How Public Enemy Got Their Name

Today, hip-hop is one of the most popular music genres in the world, and the most popular in the United States (via Billboard). And, it's not hard to see why. From the early days of boomboxes and breakdancing to the streaming era explosion, hip-hop has employed many fans and followers. Worldwide, many countries like the Netherlands and South Korea have their own variations of hip-hip, which enjoy their own success to this day, as stated by AllMusic

But, we would be remiss if we discussed hip-hop without bringing up one of its most iconic groups: Public Enemy. Featuring members Terminator X, Professor Griff, Chuck D, and Flavor Flav, Public Enemy was one of the most influential hip-hop groups of the 80s and 90s. They also have a grand total of 15 original studio albums under their belt to boast with some titles seemingly carrying a political message, according to Britannica. So, we're going to go over their history, along with how they got their name. 

Public Enemy made politically conscious music about racism

Public Enemy first came together at Adelphia University in 1982, as told by Britannica. Rick Rubin, then Def Jam record label producer, was apparently impressed with Chuck D's college radio performances, inviting the rapper to record at the label. Public Enemy's thesis statement was clear and loud: Black oppression is happening in America. Much of their work and soundscapes revolve around black politics and activism, resulting in a multitude of iconic albums, such as "Fear of a Black Planet," "Nation of Millions," and "Yo! Bum Rush the Show."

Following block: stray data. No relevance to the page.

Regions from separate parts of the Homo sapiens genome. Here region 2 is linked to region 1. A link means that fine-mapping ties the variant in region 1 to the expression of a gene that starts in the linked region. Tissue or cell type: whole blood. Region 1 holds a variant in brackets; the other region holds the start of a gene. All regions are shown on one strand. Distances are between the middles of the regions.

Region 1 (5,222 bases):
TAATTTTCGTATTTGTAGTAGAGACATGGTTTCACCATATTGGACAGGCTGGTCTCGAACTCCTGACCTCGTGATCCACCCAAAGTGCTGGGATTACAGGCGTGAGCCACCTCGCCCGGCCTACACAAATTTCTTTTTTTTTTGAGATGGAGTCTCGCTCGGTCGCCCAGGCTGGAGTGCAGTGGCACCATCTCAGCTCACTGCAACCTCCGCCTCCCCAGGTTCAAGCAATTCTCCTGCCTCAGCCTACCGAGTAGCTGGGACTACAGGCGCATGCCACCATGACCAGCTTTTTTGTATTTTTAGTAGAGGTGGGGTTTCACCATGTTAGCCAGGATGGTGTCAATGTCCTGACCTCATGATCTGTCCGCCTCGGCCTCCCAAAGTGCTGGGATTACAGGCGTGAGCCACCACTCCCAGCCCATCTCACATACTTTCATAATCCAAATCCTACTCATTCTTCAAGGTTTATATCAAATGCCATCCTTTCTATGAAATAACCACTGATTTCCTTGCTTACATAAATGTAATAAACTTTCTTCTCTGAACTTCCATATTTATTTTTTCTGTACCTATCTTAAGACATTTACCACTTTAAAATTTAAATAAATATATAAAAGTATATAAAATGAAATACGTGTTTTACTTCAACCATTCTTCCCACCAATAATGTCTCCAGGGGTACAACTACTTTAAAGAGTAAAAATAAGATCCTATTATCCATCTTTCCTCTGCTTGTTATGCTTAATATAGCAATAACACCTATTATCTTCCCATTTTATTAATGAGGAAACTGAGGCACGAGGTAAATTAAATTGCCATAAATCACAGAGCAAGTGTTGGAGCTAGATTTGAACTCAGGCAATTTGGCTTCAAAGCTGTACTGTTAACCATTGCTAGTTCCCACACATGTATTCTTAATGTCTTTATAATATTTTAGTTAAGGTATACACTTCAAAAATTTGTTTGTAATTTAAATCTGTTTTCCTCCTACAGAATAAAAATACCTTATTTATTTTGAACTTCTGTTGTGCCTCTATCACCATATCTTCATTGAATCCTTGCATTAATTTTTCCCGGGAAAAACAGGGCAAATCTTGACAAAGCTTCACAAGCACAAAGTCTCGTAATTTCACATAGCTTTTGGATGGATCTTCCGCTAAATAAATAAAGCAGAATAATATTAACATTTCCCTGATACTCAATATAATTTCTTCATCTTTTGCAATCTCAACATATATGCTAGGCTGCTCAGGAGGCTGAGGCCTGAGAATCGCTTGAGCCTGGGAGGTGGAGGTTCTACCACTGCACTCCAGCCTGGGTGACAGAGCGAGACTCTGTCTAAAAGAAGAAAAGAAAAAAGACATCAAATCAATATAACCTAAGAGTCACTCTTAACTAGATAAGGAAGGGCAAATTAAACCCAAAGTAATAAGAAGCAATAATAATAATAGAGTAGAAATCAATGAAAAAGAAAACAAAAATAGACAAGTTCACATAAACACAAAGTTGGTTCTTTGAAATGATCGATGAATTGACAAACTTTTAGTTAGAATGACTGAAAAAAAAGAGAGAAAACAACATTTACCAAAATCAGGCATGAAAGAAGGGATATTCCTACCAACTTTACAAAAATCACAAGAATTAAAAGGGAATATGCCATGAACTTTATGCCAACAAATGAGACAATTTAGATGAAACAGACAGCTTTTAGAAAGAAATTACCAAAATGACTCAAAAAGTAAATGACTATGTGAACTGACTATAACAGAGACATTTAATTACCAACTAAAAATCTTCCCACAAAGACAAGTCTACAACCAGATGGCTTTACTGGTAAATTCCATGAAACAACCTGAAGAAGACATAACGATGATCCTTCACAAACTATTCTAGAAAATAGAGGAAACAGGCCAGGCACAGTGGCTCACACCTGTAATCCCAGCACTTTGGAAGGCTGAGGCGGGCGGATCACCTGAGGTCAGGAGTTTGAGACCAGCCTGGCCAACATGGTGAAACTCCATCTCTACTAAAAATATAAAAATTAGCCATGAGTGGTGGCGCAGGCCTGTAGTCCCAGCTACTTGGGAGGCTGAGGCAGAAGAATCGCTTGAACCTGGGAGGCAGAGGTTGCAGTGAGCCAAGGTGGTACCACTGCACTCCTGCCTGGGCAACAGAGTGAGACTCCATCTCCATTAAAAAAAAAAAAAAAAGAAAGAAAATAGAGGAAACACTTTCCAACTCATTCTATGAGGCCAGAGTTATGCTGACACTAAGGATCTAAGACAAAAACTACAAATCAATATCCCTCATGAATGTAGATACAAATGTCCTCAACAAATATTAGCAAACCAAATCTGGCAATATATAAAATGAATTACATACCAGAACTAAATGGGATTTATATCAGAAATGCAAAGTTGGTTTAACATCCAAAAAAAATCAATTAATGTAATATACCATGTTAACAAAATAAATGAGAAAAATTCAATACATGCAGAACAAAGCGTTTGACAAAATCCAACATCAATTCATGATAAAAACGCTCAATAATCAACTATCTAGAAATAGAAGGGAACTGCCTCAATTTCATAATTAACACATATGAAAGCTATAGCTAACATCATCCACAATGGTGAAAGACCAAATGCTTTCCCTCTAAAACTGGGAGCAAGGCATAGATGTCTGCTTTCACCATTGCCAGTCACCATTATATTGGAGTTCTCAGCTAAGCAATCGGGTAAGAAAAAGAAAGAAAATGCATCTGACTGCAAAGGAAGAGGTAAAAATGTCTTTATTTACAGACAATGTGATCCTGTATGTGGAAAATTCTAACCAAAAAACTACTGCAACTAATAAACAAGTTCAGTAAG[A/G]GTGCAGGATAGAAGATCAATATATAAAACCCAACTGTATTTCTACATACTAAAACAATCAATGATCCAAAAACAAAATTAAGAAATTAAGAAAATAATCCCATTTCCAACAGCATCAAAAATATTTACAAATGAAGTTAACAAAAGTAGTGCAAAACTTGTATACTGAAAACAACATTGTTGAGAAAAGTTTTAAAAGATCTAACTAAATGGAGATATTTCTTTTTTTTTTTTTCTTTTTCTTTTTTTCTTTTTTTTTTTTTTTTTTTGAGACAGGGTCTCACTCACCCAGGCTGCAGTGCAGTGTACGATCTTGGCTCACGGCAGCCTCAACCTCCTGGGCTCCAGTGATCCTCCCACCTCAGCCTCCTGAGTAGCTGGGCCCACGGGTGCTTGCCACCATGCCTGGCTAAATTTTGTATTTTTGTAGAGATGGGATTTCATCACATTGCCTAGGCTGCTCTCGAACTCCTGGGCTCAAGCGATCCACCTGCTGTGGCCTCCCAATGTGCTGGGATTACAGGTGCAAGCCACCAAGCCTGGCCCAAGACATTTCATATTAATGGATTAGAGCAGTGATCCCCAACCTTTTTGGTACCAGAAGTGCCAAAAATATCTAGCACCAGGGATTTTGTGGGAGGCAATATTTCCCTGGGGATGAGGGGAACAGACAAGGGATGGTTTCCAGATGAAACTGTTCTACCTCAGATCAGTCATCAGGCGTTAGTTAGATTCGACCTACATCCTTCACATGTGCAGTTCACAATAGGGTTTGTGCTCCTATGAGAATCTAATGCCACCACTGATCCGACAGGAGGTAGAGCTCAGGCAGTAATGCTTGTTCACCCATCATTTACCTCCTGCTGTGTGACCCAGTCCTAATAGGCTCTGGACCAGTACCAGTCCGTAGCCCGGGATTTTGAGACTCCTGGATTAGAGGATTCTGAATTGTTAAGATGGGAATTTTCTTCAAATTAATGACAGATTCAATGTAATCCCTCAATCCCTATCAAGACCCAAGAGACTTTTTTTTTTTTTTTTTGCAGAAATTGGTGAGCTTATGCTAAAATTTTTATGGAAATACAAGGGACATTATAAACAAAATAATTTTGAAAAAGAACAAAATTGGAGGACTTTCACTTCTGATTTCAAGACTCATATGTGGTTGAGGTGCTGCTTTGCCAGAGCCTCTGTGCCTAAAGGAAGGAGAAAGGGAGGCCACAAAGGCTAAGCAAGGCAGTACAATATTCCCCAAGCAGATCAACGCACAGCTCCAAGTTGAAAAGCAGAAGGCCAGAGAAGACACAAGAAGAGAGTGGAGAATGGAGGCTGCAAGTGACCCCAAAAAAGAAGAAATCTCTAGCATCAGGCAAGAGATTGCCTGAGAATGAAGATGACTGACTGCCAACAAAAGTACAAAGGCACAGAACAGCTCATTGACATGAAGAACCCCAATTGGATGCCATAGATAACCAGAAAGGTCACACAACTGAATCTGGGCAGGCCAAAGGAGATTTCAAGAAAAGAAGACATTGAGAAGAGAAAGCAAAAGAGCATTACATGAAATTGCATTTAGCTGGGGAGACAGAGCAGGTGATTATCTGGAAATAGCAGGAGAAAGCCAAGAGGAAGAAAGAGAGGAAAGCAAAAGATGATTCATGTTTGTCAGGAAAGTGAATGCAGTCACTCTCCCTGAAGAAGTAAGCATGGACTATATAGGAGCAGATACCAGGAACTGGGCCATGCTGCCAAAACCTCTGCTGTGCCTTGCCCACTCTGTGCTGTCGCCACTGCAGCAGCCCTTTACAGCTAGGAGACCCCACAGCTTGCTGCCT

As for Public Enemy's name itself, there are a few historical tidbits behind it. According to an interview in Rolling Stone, Chuck D explains that the name came from the 1787 three-fifths compromise, which stated that black people could only be considered as three-fifths of a person. "If this is a public document, obviously we must be the enemy, so that's where the name Public Enemy came from," Chuck said. 

Public Enemy's legacy still leads on today

As with many iconic hip-hop aspects, Public Enemy's famous logo also has a history behind it. In a Rolling Stone interview, Chuck D said that the group's iconic crosshairs logo was meant to symbolize how hunted black people are in America. "A lot of people thought it was a state trooper because of the hat, but the hat is one of the ones that Run-DMC wore. The B-Boy stance and the silhouette was more like the black man on the target," Chuck states.

Public Enemy's history is one fraught with fame and infamy, as, at one point, they were called "the world's most dangerous band" by the British tabloid music press, as said by Jeff Chang in his book "Can't Stop Won't Stop: A History of the Hip-Hop Generation". Their political activism remains relevant today, especially in the Black Lives Matter era, and might continue to do so for a good while (via Smithsonian Magazine).